By On the occasion of our 20th anniversary
By Gustavo Arellano
By R. Scott Moxley
By Alfonso Delgado
By Courtney Hamilton
By Joel Beers
By Peter Maguire
By Charles Lam
Our mystery begins on Aliso Creek a few miles from Laguna Beach, at the yawning end of a pipe whose origin is uphill in a part of Laguna Niguel called Kite Hill. Though there hasn't been even a light rain in weeks, water pours from the pipe like a glass tongue. The water carries bacteria—lots of it, specifically fecal coliform in amounts 150 times greater than state law allows.
That's not the mystery; county officials have known for more than a year that this pipe is Aliso Creek's dirtiest. The mystery is that no one's sure whether the fecal coliform is the product of people or animals.
And there's a mystery behind that mystery: Why isn't anyone doing anything to figure out who's pooping in the Kite Hill pipe?
The answer to that question could lead to a solution that would restore Laguna's much-tarnished reputation for clean beaches. If human waste is the source of the bacteria, Laguna Niguel's sewer system is broken in a bad way. If it's animals—as Laguna Niguel officials insist, without evidence, it must be—well, then, hell, what can you do to keep animals from crapping in the sewer system?
"How much does it cost to do a DNA test?" wondered Roger von Butow, the founder of the Clean Aliso Creek and Beach Association (CACA). "Is it $5,000? $10,000? What's stopping them? The money?"
That's exactly the problem, according to Wayne Baglin, chairman of the state Regional Water Quality Control Board's San Diego region (which covers South County) and of the Aliso Water Management Agency, which operates the region's sewers.
Baglin found and first reported the dirty Kite Hill pipe to county officials 18 months ago. Later, at a March meeting on an Aliso Creek watershed-improvement study, county officials called DNA testing of Kite Hill pollution a top priority. But grant money to fund the tests mysteriously ran out, according to Baglin, whose water-quality board is working with the county to coordinate a future—still unfunded—test.
Baglin says a DNA test will cost around $5,000 and could speed up identification of the pollution source. But absence of that data didn't stop Chris Crompton, a county environmental-resources manager, from telling The Orange County Register in November that he suspects animals are the Kite Hill poopers. He got an assist from Laguna Niguel public-works director Ken Montgomery, who, at that city's Dec. 7 City Council meeting, said that he, too, thinks animals—rabbits, raccoons or even pets—are shitting in the pipe.
That didn't sit well with von Butow, who weeks ago tried to plug the pipe before being escorted off the property. "I am frustrated when I hear things like bunny rabbits being blamed," von Butow told stone-faced council members. "You are lacking DNA evidence."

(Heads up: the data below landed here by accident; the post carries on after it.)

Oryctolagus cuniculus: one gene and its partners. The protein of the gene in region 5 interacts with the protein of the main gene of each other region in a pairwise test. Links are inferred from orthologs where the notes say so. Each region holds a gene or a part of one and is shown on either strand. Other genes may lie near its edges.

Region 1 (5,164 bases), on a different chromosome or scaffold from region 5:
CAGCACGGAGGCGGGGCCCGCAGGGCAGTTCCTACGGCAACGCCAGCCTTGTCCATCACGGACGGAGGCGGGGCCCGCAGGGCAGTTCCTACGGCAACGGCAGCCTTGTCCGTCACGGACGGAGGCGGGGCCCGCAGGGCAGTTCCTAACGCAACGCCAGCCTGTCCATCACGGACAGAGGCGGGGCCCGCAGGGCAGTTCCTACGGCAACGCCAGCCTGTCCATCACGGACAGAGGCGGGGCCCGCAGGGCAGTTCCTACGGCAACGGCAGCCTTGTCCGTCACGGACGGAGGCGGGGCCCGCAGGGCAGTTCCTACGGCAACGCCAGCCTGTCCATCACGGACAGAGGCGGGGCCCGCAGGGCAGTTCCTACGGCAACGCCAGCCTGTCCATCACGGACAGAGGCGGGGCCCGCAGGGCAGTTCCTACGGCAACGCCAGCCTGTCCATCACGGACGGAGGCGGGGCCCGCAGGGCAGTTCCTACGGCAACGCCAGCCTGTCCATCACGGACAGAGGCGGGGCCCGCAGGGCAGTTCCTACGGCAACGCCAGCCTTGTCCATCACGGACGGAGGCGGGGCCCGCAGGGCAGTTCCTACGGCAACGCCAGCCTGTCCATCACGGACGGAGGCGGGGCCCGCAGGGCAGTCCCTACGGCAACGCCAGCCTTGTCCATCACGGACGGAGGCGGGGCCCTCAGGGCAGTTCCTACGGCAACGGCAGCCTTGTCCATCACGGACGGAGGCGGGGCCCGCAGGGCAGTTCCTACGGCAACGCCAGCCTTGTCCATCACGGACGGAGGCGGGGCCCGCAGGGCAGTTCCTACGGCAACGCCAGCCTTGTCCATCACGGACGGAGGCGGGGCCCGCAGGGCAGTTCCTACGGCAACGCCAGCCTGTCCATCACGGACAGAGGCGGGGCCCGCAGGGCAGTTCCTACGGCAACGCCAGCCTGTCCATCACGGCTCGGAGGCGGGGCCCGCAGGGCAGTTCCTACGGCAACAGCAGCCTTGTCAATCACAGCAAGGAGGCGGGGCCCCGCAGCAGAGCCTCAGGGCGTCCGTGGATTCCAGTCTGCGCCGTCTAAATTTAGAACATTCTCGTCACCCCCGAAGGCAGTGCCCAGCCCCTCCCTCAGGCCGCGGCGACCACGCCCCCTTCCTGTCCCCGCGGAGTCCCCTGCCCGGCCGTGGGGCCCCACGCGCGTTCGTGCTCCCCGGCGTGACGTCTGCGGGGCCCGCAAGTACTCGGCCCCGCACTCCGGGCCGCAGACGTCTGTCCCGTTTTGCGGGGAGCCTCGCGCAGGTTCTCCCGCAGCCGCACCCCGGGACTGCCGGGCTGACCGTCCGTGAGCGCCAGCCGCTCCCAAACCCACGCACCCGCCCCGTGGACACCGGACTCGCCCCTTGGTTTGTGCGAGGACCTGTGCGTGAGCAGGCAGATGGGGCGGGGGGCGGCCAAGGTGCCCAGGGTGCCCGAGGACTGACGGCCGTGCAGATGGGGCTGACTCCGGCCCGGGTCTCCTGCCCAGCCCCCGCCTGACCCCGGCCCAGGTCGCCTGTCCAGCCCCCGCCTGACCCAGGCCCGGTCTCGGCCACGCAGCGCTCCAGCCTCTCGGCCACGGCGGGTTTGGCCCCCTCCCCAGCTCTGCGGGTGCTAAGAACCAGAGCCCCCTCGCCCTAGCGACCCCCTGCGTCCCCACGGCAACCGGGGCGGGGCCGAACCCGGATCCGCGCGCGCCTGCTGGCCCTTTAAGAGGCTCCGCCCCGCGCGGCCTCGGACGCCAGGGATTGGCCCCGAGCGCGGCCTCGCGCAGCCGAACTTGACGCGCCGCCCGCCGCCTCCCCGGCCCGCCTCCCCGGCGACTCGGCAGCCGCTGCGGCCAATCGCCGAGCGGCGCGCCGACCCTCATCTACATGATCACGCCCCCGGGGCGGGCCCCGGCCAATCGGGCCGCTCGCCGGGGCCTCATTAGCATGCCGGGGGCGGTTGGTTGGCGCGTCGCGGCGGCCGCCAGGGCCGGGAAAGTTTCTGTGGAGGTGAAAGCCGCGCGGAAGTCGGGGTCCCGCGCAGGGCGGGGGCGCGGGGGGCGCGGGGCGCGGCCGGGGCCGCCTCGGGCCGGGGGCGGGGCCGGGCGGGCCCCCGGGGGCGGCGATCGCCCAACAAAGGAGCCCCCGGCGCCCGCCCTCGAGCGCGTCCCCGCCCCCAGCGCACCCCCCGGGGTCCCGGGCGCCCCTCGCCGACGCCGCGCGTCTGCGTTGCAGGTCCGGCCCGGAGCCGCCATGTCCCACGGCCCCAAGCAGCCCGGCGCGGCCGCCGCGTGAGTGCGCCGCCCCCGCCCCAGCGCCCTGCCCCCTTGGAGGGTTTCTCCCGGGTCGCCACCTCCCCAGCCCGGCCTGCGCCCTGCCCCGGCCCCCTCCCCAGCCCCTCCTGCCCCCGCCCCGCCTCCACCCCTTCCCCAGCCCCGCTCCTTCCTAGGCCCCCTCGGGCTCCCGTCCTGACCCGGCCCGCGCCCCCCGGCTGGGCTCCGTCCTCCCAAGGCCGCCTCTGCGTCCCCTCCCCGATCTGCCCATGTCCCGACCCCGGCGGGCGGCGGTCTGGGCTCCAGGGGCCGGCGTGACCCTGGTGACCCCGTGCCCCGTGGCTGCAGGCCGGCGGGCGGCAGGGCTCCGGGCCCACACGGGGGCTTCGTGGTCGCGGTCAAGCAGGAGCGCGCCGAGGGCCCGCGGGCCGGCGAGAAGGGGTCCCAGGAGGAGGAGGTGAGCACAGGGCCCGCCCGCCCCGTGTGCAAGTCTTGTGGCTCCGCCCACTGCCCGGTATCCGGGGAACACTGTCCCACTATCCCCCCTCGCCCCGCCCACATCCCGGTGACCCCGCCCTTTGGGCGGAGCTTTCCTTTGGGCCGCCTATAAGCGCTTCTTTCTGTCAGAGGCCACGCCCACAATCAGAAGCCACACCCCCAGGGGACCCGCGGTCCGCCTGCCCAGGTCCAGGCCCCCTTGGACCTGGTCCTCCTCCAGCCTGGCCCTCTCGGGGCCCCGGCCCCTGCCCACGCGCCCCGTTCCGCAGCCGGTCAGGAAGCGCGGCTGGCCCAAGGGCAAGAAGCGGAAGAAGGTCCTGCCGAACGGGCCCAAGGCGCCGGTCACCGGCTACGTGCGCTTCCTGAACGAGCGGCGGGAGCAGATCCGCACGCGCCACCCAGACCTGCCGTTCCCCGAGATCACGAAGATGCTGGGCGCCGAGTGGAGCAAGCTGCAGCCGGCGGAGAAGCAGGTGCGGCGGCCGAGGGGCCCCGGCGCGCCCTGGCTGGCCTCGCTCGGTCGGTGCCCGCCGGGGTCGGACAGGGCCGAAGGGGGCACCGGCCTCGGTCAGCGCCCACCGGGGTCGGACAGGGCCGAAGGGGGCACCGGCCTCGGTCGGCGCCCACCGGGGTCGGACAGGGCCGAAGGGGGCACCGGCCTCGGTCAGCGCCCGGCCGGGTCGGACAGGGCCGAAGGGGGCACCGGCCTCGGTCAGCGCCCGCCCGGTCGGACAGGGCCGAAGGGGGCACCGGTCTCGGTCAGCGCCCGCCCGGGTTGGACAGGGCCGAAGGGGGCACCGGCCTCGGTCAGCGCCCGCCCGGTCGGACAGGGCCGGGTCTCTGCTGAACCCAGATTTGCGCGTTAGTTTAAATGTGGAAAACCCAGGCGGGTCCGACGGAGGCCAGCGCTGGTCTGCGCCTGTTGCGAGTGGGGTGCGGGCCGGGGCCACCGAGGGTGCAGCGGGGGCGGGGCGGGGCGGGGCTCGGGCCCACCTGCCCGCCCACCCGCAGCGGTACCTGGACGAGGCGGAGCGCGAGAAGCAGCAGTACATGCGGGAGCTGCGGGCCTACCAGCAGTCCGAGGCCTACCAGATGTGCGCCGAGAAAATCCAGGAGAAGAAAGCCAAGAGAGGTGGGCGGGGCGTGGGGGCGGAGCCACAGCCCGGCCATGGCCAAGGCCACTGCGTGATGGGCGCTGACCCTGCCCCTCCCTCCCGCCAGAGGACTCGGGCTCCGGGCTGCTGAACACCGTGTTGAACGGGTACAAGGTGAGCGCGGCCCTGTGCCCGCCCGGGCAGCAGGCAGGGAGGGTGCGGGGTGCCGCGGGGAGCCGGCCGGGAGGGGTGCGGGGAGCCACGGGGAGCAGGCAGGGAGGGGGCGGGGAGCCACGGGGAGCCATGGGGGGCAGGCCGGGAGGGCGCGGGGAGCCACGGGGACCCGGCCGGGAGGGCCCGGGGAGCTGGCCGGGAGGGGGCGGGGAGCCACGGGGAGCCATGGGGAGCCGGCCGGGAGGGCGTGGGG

Environmentalist Mike Beanan said it doesn't matter who or what is pooping in the pipe—at least 130,000 gallons of runoff water pours out of it and into the creek every day. "The rabbit shit is always there," Beanan said. "It's the water that mobilizes it."
Without knowing positively whether humans or animals are the crappers, the city should crack down on all Kite Hill residents, urged Laguna Niguel City Councilman Mark Goodman.
Contacted by the Weekly, Crompton sheepishly confirmed that no genetic tests have been done to corroborate his critter suspicions.
"Um, essentially, we're looking at different alternative measures, approaches, lots of different techniques and approaches that can be done," he answered. "Right now, we're evaluating what is the best way to go. A number of these approaches are somewhat new, and sometimes it's a little hard to determine what would provide the best approach in this kind of situation."
But wouldn't it be easier to locate the pollution source if genetic testing were done first?
"Um, the answer to that, to the extent that the results are definitive, is it would be," Crompton said. "But there are other ways to do detective studies without doing that kind of testing."
He said the Aliso Creek poop mystery will be solved sometime during the five-year, county/U.S. Army Corps of Engineers watershed study, which began in 1997.
Laguna Beach Surfrider Foundation president Briggs Christian Morris-Smith fears government officials are stalling because they really don't want to know the actual shit source. If it was proved that high levels of bacteria were caused by people potty, the creek and beach would have to be closed immediately until the source was found and stopped. Streets would probably have to be torn up to find leaky sewer lines. Federal Clean Water Act lawsuits against Laguna Niguel and the water districts responsible for chronically leaking raw sewage could follow. In other words, it would cost mucho dinero.
"Even if they do the test," Morris-Smith said, "we don't know if we'll ever see the results."